Edward L. Pierce, Memoir and letters of Charles Sumner: volume 3, Chapter 30: addresses before colleges and lyceums.—active interest in reforms.—friendships.—personal life.—1845-1850. (search)
hat his tribute was appreciative and generous. In 1848 Sumner prepared a report In manuscript. for a leg report and the minority's report are in House Doc., 1848, nos. 152,176. Some of the points of his paper were before. Sumner welcomed the French Revolution of 1848. He did not overlook the perils which beset it, butlavery Society, soon after that statesman's death in 1848; the preparation of a law digest, in making which MrSchool at West Newton in 1846; the annual address in 1848 before the New England Society at Cincinnati, requesan address before the New York Prison Association in 1848; and an article on slavery for the Christian Examine Their association in the early period from 1846 to 1848 had, it is fair to presume, a salutary influence on nal withdrawal from the profession. He was in 1847-1848 one of the committee to pass upon essays offered at oston. Lord Morpeth, who became Earl of Carlisle in 1848, being averse to letter-writing, wrote seldom, but a
Edward L. Pierce, Memoir and letters of Charles Sumner: volume 3, Chapter 32: the annexation of Texas.—the Mexican War.—Winthrop and Sumner.—1845-1847. (search)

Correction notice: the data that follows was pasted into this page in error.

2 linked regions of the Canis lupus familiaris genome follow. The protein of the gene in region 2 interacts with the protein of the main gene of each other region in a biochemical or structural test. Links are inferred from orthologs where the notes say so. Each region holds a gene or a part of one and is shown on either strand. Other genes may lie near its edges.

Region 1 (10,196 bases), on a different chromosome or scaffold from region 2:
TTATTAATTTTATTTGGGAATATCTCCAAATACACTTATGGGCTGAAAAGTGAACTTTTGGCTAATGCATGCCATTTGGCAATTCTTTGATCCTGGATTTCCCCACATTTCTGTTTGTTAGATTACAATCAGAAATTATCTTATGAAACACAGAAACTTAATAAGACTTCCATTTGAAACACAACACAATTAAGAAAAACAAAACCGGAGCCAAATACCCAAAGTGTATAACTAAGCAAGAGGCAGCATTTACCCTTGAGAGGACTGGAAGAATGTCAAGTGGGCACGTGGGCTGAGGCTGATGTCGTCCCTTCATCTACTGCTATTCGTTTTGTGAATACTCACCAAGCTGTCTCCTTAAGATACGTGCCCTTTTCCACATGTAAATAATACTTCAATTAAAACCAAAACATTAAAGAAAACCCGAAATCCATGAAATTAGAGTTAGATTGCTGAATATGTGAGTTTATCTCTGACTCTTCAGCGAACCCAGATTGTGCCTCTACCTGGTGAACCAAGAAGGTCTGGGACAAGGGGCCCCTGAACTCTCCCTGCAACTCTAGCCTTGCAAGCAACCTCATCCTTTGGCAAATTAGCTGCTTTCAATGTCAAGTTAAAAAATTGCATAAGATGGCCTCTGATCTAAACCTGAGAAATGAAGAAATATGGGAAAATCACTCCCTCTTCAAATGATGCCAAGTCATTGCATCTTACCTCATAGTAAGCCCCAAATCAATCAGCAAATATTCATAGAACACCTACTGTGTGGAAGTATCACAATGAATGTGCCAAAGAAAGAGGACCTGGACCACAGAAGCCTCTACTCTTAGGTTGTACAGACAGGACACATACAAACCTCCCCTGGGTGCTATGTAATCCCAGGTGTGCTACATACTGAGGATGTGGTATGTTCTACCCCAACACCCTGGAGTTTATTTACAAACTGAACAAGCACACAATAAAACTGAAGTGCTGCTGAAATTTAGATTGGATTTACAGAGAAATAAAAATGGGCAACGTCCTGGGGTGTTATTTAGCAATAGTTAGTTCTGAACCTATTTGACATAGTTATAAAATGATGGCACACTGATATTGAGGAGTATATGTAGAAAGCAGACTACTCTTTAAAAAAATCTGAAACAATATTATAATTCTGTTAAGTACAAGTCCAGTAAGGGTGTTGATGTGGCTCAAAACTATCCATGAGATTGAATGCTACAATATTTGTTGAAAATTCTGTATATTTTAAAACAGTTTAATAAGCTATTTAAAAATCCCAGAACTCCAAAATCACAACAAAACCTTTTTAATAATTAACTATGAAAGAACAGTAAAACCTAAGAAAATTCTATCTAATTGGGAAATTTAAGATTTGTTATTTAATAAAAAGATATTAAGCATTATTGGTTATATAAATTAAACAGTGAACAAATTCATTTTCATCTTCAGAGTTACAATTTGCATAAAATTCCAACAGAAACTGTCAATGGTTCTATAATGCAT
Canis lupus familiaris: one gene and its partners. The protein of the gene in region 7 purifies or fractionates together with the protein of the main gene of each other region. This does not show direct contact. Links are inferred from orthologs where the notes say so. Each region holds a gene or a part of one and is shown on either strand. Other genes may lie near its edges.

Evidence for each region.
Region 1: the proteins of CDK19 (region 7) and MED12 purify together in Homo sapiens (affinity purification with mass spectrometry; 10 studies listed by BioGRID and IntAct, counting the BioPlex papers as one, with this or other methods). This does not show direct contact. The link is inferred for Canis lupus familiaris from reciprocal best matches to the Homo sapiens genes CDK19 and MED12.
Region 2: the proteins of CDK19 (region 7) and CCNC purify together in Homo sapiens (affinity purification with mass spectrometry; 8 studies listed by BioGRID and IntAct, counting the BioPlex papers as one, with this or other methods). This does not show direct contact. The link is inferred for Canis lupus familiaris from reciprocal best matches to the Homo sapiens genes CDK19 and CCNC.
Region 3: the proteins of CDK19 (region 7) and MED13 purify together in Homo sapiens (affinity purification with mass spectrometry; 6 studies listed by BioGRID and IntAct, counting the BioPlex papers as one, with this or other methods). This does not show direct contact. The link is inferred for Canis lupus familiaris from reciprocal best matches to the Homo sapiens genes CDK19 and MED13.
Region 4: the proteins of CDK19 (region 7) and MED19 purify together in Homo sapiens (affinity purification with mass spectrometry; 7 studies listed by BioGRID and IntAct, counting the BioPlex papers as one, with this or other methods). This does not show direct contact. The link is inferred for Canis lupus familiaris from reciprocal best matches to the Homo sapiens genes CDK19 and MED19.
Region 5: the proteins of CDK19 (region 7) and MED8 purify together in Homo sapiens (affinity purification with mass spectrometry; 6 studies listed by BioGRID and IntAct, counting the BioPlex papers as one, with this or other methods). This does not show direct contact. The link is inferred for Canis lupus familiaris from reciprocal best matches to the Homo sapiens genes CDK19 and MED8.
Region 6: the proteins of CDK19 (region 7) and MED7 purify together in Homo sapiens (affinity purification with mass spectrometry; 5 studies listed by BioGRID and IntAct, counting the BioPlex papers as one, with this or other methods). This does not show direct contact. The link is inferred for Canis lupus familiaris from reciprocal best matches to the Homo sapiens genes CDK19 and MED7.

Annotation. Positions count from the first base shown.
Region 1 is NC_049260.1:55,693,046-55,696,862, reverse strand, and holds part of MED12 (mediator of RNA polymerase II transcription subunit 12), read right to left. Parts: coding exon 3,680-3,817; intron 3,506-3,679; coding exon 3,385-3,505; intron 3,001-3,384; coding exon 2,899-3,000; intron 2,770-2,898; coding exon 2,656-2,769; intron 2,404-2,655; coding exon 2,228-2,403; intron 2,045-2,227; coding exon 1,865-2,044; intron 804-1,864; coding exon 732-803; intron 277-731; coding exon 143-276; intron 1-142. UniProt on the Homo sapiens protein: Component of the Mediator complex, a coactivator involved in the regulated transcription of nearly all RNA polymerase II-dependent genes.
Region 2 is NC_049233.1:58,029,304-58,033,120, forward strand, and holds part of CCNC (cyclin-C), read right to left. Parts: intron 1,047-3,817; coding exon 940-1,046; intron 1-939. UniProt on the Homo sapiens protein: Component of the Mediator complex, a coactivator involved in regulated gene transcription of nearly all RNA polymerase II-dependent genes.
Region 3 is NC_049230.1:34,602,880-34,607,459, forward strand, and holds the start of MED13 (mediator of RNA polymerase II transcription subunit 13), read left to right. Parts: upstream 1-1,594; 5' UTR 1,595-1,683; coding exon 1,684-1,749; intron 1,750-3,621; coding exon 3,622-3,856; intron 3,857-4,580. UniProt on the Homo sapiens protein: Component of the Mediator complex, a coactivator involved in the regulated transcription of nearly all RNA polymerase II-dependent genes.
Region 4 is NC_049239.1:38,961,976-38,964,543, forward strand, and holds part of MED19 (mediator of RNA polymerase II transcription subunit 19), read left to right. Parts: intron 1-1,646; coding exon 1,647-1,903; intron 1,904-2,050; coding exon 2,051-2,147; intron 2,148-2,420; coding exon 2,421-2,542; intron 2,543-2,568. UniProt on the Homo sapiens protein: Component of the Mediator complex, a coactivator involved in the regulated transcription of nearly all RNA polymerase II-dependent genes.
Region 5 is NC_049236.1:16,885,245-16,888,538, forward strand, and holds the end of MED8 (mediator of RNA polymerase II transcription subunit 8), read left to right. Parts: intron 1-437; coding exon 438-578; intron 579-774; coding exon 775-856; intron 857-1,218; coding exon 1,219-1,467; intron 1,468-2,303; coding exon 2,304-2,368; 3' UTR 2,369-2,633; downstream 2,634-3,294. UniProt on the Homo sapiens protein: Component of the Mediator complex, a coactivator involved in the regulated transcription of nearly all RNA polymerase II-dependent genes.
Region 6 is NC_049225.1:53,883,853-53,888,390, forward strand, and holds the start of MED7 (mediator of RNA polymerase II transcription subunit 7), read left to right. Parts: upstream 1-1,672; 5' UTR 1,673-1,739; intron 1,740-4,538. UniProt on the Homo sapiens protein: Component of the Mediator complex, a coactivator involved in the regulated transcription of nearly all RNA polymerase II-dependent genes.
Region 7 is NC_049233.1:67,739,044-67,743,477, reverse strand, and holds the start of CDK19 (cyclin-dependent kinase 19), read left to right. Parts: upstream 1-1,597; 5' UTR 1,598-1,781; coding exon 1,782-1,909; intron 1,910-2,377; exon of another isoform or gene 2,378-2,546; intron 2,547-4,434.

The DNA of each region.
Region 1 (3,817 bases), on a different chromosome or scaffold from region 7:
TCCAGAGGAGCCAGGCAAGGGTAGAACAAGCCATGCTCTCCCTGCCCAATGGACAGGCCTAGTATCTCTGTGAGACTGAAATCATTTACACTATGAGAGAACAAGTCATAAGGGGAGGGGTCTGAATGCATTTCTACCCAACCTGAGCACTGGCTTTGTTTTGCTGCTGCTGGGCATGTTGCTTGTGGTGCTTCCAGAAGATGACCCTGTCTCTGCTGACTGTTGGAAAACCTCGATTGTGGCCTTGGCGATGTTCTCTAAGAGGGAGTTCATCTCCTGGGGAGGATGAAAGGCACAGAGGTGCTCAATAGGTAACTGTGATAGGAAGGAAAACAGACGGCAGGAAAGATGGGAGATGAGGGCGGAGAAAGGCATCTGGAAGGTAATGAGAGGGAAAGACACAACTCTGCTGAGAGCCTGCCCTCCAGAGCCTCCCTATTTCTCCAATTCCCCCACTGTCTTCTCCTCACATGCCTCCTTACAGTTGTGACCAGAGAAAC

dams as editor. Reunion of the Free-Soilers of 1848, Aug. 9, 1877, pp. 20, 21. Sumner, as appears bbill. (See his speeches, Jan. 4, March 16, 17, 1848.) Berrien of Georgia, and Evans of Maine, senat had in immediate view the national election of 1848, and were prudent in taking positions likely to Webster and Sumner exchanged calls early in 1848. The agitation of the slavery question widely It will enter the next Presidential election in 1848. There is a breaking up of both parties. The s states, as the germ of the Free Soil party of 1848, although they had no such thought at the time.21, 1847: Jan. 5, 28, Feb. 1, 4, 5, 16, 18, 21, 1848. See also his letter in the Boston Whig, Nov. , which was prolonged in the discussion of 1846-1848, is that they regarded him then, as they regardraw him from the controversy. In the spring of 1848, the wife of one of them, who cherished for himrace Mann, who took J. Q. Adams's seat early in 1848. He had requested Mann to undertake the defenc[2 more...]
Edward L. Pierce, Memoir and letters of Charles Sumner: volume 3, Chapter 33: the national election of 1848.—the Free Soil Party.— 1848-1849. (search)